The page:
Current Research Studies

RAFF4 Trial: Vernakalant vs. Procainamide for Acute Atrial Fibrillation in the Emergency Department: The study takes place at 12 Emergency Departments across Canada. This study aims to determine whether IV vernakalant is a more effective, faster, and safer drug than IV procainamide in treating patients with acute atrial fibrillation in the emergency department (ED).
The study asks whether it is better to give intravenous (IV) procainamide or IV vernakalant. While both medications are approved for use by Health Canada, vernakalant is a newer drug that emergency departments across Canada have not widely adopted. This study will compare these two treatment options to see if one is better than the other.
Participants will be assigned to 1 of 2 treatment groups. Depending on which treatment group the participant is assigned to, the participant will receive either an approved dose of IV procainamide or an approved dose of IV vernakalant. After their visit, they will be contacted in 30 days by telephone.

Eligibility: A conscious adult over the age of 18 who is currently experiencing atrial fibrillation for over 3 hours and under seven days. The research assistant will be notified and continue to investigate for further inclusion/exclusion criteria for the study
Clinician Involvement:
Anyone can notify the research assistants of potential patients eligible for the study.
The attending physician will consult with the RA and review the inclusion/exclusion criteria for the participants and order the medications
The attending nurse will retrieve and infuse the medications as per study protocol.
Other opportunities for ECG and cardioversion if medication administration is unsuccessful.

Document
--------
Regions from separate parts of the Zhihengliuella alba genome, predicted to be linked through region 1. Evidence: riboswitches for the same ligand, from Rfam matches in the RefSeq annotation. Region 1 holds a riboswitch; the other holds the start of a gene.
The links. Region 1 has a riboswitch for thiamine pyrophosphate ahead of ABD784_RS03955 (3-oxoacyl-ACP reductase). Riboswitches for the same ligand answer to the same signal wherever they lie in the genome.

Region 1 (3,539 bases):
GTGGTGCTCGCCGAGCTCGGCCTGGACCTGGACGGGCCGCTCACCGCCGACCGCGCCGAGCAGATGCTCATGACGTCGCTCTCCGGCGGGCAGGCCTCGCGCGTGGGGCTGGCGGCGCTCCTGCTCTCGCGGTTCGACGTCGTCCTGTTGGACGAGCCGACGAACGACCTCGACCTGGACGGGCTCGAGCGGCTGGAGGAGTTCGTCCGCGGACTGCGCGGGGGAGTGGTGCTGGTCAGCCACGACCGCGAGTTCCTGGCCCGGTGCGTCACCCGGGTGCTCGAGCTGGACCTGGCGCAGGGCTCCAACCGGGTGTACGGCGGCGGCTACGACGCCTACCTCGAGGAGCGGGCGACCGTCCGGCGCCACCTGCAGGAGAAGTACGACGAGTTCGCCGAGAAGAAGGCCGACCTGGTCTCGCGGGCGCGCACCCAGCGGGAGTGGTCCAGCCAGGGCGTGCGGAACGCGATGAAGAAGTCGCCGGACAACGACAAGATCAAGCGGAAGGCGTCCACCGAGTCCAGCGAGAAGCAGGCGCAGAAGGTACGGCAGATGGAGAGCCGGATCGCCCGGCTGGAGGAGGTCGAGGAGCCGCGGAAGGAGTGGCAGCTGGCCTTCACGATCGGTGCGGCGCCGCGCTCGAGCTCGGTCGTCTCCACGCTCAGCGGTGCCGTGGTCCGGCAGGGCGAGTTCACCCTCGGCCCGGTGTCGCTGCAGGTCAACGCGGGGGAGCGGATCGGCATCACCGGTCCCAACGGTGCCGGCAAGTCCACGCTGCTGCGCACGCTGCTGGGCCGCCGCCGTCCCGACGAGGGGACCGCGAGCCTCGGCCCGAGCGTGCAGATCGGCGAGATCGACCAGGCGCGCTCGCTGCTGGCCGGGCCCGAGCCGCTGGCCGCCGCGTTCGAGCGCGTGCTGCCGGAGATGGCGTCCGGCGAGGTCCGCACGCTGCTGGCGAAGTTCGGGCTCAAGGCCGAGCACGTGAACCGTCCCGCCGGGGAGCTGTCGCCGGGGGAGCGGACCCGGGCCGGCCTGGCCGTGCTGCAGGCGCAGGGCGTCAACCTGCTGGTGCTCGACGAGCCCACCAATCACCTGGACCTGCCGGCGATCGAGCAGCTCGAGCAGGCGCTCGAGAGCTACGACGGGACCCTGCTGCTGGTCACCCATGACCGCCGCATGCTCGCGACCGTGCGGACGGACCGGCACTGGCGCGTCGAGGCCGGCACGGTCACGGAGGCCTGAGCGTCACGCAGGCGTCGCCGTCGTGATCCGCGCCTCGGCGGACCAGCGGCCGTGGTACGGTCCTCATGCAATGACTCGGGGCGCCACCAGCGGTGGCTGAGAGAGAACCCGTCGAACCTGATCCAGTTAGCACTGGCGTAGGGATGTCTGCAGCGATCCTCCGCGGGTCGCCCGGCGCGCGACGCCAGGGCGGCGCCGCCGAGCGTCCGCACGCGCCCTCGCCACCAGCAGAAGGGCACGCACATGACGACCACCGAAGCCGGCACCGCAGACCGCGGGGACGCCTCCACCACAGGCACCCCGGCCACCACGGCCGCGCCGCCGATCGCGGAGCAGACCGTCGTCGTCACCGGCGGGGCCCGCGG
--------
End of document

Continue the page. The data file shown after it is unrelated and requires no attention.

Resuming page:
Goals: We hope to enroll 340 in this study.

Canadian COVID-19 Emergency Department (ED) Rapid Response Network (CCEDRRN): Since 2020, the registry has looked at multiple factors for patients presenting to the emergency department with symptoms of COVID-19, tested positive or negative for COVID-19, and collecting data on medications, vitals, bloodwork. This registry also includes a telephone follow-up with patients screened at 30 days, 3 and 6 months, and a year since their initial ED visit on post-COVID symptoms, experiences, and vaccination statuses.
Clinician involvement: none; there is no direct patient contact for this study
Goals: We would like to publish a few publications on the data analysis of the multiple factors collected.

Understanding cannabis-related physical and mental health presentations to the Emergency Department following the legalization of non-medical cannabis use.
The study aims to investigate in-depth patients with adverse events about cannabis use requiring ED presentations, including the important determination of associated risk factors and healthcare demands. This unique collaborative Emergency Medicine and Psychiatry study will be completed in Nova Scotia at the four adult EDs (Halifax, Dartmouth, Sackville and Sydney) and the IWK Children’s Hospital ED. For the individuals who consent, in addition to the chart review data, we will collect healthcare and interview/rating scale data at the study entry and three months later. We will also retrospectively collect data on healthcare contacts 24 months before the emergency department visit for those enrolled in this part of the study. Participants will also be involved in a phone interview about cannabis use (including strain, method of use, and frequency)
Eligibility: Individuals presenting to the ED with a cannabis-related complaint from age 10+ will be offered enrollment in the study.

Clinician involvement: referral to the study

Goal: 1500 participants